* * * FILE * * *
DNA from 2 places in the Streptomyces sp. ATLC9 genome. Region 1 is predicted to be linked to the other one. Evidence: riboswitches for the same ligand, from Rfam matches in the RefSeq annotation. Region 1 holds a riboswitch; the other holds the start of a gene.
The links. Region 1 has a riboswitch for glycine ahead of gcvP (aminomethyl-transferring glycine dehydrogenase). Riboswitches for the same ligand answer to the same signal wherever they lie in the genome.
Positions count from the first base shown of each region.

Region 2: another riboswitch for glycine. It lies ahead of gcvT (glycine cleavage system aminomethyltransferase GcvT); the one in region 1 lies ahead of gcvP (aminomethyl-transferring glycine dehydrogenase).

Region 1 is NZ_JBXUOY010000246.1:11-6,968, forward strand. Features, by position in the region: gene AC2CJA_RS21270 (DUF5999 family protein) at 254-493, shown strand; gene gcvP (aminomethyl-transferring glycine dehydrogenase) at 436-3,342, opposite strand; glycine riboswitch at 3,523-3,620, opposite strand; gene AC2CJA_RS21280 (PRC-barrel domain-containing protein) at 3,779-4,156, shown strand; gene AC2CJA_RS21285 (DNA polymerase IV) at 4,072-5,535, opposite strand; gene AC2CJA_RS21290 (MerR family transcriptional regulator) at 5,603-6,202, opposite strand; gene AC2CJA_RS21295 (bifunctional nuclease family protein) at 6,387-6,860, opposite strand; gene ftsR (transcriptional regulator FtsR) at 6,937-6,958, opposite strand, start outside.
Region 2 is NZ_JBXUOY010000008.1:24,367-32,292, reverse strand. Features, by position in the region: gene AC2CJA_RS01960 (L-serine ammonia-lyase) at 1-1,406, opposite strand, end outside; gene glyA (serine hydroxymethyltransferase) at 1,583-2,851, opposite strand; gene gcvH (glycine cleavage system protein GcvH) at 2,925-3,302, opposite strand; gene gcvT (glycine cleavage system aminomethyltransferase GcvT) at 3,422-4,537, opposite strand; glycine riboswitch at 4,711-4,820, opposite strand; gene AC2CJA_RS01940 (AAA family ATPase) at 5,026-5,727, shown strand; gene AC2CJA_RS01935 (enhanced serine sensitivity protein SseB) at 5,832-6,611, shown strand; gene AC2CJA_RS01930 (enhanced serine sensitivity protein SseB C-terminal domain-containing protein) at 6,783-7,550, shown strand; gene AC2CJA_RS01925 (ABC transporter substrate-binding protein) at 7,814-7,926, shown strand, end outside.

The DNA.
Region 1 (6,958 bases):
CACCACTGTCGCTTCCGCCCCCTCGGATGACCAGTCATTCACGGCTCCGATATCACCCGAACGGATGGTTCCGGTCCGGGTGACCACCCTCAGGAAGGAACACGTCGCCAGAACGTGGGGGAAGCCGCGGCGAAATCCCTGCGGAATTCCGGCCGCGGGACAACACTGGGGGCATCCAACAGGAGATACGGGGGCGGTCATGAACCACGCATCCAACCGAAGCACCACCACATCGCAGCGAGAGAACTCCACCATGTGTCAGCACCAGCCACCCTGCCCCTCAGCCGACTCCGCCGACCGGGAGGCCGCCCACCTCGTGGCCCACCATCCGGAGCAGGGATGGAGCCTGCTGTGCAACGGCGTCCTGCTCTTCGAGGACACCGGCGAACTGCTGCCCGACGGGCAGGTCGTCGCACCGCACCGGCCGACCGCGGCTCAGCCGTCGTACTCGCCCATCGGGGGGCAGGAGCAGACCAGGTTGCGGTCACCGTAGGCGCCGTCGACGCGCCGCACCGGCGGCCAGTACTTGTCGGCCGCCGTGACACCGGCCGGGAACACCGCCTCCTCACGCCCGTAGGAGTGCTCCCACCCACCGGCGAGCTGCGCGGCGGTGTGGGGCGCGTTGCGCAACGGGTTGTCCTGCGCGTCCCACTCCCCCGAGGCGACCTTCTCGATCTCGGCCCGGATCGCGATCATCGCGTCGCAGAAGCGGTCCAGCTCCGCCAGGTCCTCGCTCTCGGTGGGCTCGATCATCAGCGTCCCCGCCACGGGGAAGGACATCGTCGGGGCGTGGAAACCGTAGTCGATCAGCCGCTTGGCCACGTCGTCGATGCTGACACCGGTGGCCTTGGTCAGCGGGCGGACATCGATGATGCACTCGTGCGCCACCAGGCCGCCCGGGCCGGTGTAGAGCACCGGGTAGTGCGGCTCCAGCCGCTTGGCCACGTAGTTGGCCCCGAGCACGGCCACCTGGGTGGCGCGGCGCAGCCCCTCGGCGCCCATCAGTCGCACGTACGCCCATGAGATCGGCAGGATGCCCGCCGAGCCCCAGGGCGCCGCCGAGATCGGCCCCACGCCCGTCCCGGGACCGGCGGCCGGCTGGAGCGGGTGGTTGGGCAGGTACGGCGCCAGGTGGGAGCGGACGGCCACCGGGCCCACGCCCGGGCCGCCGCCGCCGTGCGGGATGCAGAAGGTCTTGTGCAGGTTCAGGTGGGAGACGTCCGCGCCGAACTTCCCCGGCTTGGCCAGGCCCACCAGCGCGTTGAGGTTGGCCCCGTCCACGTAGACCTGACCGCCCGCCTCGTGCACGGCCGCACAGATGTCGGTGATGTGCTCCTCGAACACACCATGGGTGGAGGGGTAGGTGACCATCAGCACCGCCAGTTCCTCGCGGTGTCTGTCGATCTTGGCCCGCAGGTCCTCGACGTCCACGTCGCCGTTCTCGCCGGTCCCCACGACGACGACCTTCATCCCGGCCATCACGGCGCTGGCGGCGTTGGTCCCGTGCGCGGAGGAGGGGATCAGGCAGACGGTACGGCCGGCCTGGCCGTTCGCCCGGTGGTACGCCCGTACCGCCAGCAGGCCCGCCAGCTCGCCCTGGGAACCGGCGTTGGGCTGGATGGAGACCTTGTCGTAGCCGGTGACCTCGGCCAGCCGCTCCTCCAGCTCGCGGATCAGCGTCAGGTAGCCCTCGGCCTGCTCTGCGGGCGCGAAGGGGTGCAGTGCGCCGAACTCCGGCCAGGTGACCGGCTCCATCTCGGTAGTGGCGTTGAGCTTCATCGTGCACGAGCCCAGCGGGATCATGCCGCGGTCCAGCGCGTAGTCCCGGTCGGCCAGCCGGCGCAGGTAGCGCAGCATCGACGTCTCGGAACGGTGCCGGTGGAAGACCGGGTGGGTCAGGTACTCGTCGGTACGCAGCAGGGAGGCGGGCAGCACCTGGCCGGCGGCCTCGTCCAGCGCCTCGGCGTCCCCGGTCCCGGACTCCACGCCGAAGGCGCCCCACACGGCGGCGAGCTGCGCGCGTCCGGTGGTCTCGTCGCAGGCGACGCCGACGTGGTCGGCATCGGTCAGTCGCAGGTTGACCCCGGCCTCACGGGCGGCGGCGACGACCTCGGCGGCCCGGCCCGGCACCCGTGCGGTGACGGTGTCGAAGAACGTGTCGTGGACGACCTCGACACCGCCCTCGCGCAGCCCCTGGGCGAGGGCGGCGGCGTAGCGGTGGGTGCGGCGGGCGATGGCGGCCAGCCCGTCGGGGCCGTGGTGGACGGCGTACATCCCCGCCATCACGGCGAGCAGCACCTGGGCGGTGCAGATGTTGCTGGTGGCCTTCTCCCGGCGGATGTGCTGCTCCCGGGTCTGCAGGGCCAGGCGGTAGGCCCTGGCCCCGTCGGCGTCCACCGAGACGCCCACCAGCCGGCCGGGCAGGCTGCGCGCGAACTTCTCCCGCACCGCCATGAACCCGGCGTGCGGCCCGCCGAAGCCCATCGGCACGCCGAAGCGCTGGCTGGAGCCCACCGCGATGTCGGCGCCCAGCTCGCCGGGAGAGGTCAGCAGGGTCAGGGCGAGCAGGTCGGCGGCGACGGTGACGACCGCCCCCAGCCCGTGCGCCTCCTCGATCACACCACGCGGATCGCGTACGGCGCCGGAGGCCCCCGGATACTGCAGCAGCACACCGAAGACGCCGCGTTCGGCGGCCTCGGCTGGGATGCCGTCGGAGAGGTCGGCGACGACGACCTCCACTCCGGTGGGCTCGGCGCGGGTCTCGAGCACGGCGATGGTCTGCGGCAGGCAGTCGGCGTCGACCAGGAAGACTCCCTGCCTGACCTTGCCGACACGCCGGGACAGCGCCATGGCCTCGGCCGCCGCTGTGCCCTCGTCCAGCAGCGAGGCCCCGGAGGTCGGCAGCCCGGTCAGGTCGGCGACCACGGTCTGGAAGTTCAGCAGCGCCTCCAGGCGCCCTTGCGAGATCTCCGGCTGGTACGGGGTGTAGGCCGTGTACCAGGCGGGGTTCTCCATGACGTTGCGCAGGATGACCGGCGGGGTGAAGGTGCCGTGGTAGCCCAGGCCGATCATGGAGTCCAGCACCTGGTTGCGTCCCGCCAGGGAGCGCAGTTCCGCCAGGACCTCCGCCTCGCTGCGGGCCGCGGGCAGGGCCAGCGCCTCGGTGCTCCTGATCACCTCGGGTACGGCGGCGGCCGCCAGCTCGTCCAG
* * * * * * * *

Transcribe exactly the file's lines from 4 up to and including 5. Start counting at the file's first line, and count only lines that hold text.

Region 2: another riboswitch for glycine. It lies ahead of gcvT (glycine cleavage system aminomethyltransferase GcvT); the one in region 1 lies ahead of gcvP (aminomethyl-transferring glycine dehydrogenase).

Region 1 is NZ_JBXUOY010000246.1:11-6,968, forward strand. Features, by position in the region: gene AC2CJA_RS21270 (DUF5999 family protein) at 254-493, shown strand; gene gcvP (aminomethyl-transferring glycine dehydrogenase) at 436-3,342, opposite strand; glycine riboswitch at 3,523-3,620, opposite strand; gene AC2CJA_RS21280 (PRC-barrel domain-containing protein) at 3,779-4,156, shown strand; gene AC2CJA_RS21285 (DNA polymerase IV) at 4,072-5,535, opposite strand; gene AC2CJA_RS21290 (MerR family transcriptional regulator) at 5,603-6,202, opposite strand; gene AC2CJA_RS21295 (bifunctional nuclease family protein) at 6,387-6,860, opposite strand; gene ftsR (transcriptional regulator FtsR) at 6,937-6,958, opposite strand, start outside.